Petik, Sumption recognized with award |

Petik, Sumption recognized with award

Respect and integrity are the two words that come to mind when Doug Sombke, South Dakota Farmers Union President, thinks of this year’s Meritorious Service Award honorees, Jerry Petik of Meadow and John Sumption of Frederick.

“These men are two of the most respected men in our organization who I’ve had the honor of serving with,” Sombke said. “Both men are selfless and put the needs of South Dakota family farms and rural communities ahead of their own.”

Petik and Sumption were recognized with the Meritorious Service Award during the 2014 S.D. State Farmers Union Convention held in Aberdeen Nov. 20-21, 2014.

Jerry Petik, Corson County

Community means everything to Jerry Petik. The third-generation Meadow farmer says it’s where he developed his love for farming and ranching, grew in his faith and together with his wife, Carolyn, raised their family.

Within this community, Jerry also learned what it means to give back. “Giving back isn’t a cafeteria thing where you go down the line and pick out what you want. When it comes to giving back, you need to put more in than you get back,” he says.

Jerry’s roots in his community go back to his great-grandfather who immigrated to America from Czechoslovakia and homesteaded the ground where his brother and farm partner, Jim, currently lives with his wife, Kim. The brothers operate a commercial cow/calf operation, raise alfalfa and small grains, as well as corn, wheat and sunflowers.

Actively involved in the Meadow community, Jerry helped organize the local fire department and served as its first fire chief; he is an active member of Hope Presbyterian church, serving his church in many capacities on the local, state and national level; served on the board and is an incorporating member of the Lemmon Area Medical Assn.; and Jerry has been actively involved in 4-H as a member, leader and chair of Corson County 4-H Leaders Assn.

Always intending to return home to farm and ranch, Jerry began farming full-time in 1972 with a degree from South Dakota State University in Agriculture Business. About that time, he says it became obvious to him that there were outside forces at work against agriculture. “I realized that working harder wasn’t necessarily all there was to being successful as an agriculture producer – you have to work smarter and be part of something bigger to be protected from those forces.”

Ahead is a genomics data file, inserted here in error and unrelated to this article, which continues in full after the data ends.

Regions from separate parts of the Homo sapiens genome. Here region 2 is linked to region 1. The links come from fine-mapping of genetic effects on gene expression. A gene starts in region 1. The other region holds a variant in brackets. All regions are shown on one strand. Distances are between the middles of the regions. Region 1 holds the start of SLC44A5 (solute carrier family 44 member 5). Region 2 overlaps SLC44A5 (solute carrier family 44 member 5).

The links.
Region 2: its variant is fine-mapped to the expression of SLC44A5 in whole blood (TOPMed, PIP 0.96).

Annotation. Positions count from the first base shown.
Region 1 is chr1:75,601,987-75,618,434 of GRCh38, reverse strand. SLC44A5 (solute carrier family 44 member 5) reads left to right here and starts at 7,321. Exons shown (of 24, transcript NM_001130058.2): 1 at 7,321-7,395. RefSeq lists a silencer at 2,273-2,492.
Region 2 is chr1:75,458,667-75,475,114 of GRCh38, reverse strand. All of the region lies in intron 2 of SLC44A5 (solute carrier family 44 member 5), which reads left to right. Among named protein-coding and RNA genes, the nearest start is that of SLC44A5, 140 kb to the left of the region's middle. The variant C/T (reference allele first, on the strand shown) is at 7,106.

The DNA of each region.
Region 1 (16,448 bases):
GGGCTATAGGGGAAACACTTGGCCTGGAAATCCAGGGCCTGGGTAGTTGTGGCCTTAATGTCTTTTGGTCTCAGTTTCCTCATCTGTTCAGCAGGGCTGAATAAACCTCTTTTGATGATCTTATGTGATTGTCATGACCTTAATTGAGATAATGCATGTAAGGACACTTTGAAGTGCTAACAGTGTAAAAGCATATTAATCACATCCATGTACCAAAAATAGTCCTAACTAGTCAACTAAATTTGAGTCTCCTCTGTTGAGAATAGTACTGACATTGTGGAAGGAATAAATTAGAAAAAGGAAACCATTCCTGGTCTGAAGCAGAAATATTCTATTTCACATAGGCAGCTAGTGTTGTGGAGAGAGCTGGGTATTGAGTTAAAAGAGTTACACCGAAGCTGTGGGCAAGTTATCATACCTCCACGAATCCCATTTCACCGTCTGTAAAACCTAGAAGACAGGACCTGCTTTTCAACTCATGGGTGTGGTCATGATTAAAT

This realization led him to become actively involved in Farmers Union. “Farmers Union’s philosophy toward the people and industry are compatible with mine,” says Jerry who served on the Farmers Union board for 23 years.

It took a local need to pull him from the board. He now serves on the board of directors of the Grand River Co-op Grazing Assn. He is currently the President of Corson County Farmers Union.

Jerry has also served South Dakota’s agriculture community as a board member for the following organizations: West River Conservancy Sub-District,S.D. Beef Council and the National Beef Board. Jerry ran for the state legislature in 1982 and has been involved in the Hands Across South Dakota relief project.

John Sumption, Brown County

When it comes to creating policy or solving issues, John Sumption says every voice matters. “Every little thought matters because that’s where the big ideas come from.”

Working together with others to solve the big issues which impact South Dakota’s family farmers and rural communities is the reason John became actively involved in Farmers Union. “So much of agriculture is exploited by national concerns. In many cases, those who claim to represent agriculture are simply advocating for their best interest,which is why I was impressed by the fact that farmers and ranchers actually draft the policy Farmers Union gives legislators each session,” he says.

John currently serves as a County Counselor. “We rewrite the entire policy each year that our members then vote on, and we give to political leaders each year – this is a big undertaking that comes from a think tank of farmers and ranchers who are working for the future.”

There are many reasons which motivate John to invest his time to ensure a solid future for South Dakota’s family farmers and their rural communities, but the most important are his five grown sons who farm with him today. “Over my lifetime, I’ve watched our community shrink and some of the things I enjoy disappear. You can’t expect to maintain what is important to you and your family if you’re not willing to give of your time,” John says. “Another reason I’m involved in Farmers Union is because they invest in rural communities.”

Along with serving as a County Counselor and the current Chairman of Brown County Farmers Union, John has served on the state Farmers Union Board of Directors and as Dist. 7 President.

He has also served on his alumni association and local school board, as well as on the board of the local Farmers Union Oil Company. John has actively served in the Frederick Community Club and on the council of St. Paul’s Lutheran Church.

Currently, he serves as Vice Chairman of the Board of the Frederick Farmers Elevator and Chairman of the Dakota Marketing Coalition.

“I believe you have to become involved and work hard if you want to keep the way of life you love alive.”



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